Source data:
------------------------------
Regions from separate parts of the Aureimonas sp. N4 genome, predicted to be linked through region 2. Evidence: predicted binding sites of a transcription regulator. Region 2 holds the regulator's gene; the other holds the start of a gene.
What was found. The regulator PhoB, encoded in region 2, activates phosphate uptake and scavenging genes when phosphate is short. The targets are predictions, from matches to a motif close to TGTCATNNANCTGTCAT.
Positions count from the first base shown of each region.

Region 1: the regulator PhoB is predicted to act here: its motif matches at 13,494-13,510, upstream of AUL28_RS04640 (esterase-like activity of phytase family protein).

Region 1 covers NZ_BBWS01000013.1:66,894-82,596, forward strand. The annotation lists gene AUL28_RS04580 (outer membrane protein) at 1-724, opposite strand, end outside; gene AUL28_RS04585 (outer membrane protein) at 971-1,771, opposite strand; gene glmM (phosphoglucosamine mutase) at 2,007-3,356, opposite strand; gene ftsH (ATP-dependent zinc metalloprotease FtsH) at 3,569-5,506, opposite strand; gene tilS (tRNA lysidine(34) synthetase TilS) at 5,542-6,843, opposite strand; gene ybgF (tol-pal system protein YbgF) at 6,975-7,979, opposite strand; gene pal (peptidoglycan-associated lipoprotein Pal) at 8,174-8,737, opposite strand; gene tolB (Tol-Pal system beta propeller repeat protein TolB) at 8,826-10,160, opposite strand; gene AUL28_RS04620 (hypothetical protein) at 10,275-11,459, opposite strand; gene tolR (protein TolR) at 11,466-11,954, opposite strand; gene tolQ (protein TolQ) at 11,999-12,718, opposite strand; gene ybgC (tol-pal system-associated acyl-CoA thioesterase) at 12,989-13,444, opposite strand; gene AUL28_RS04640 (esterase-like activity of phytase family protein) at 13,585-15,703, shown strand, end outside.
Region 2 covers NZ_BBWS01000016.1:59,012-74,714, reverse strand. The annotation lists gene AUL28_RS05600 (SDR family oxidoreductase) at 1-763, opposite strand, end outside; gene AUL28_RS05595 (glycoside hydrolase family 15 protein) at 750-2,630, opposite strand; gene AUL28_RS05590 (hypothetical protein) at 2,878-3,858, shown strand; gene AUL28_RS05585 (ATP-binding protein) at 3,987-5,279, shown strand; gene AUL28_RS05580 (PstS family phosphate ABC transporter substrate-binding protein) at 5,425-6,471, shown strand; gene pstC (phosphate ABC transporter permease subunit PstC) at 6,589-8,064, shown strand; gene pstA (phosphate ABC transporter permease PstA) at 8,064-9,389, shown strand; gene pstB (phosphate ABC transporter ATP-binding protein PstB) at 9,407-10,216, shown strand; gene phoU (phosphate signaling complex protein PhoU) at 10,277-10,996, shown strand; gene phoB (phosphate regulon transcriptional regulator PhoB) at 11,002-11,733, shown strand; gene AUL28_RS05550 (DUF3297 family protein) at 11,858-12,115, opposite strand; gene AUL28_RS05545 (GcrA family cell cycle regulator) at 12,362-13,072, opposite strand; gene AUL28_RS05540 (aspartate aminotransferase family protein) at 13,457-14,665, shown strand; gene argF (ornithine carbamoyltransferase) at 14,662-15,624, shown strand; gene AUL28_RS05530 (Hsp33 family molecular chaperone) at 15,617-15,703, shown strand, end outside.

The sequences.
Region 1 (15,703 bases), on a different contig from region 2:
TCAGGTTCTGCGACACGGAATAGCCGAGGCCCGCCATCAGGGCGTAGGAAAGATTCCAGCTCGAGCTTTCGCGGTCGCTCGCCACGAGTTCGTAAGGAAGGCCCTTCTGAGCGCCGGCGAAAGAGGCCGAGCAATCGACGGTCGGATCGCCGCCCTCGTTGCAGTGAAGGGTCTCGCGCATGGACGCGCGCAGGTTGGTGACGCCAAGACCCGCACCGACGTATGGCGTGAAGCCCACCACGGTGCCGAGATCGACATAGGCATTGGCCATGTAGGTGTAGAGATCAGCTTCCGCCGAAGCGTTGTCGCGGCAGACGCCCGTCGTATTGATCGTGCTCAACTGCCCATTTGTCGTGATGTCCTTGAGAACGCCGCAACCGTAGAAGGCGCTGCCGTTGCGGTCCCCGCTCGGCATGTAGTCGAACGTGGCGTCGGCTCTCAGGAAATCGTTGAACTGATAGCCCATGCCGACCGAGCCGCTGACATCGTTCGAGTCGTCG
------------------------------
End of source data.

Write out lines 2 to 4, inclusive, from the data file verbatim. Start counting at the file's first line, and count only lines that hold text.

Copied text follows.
What was found. The regulator PhoB, encoded in region 2, activates phosphate uptake and scavenging genes when phosphate is short. The targets are predictions, from matches to a motif close to TGTCATNNANCTGTCAT.
Positions count from the first base shown of each region.

Region 1: the regulator PhoB is predicted to act here: its motif matches at 13,494-13,510, upstream of AUL28_RS04640 (esterase-like activity of phytase family protein).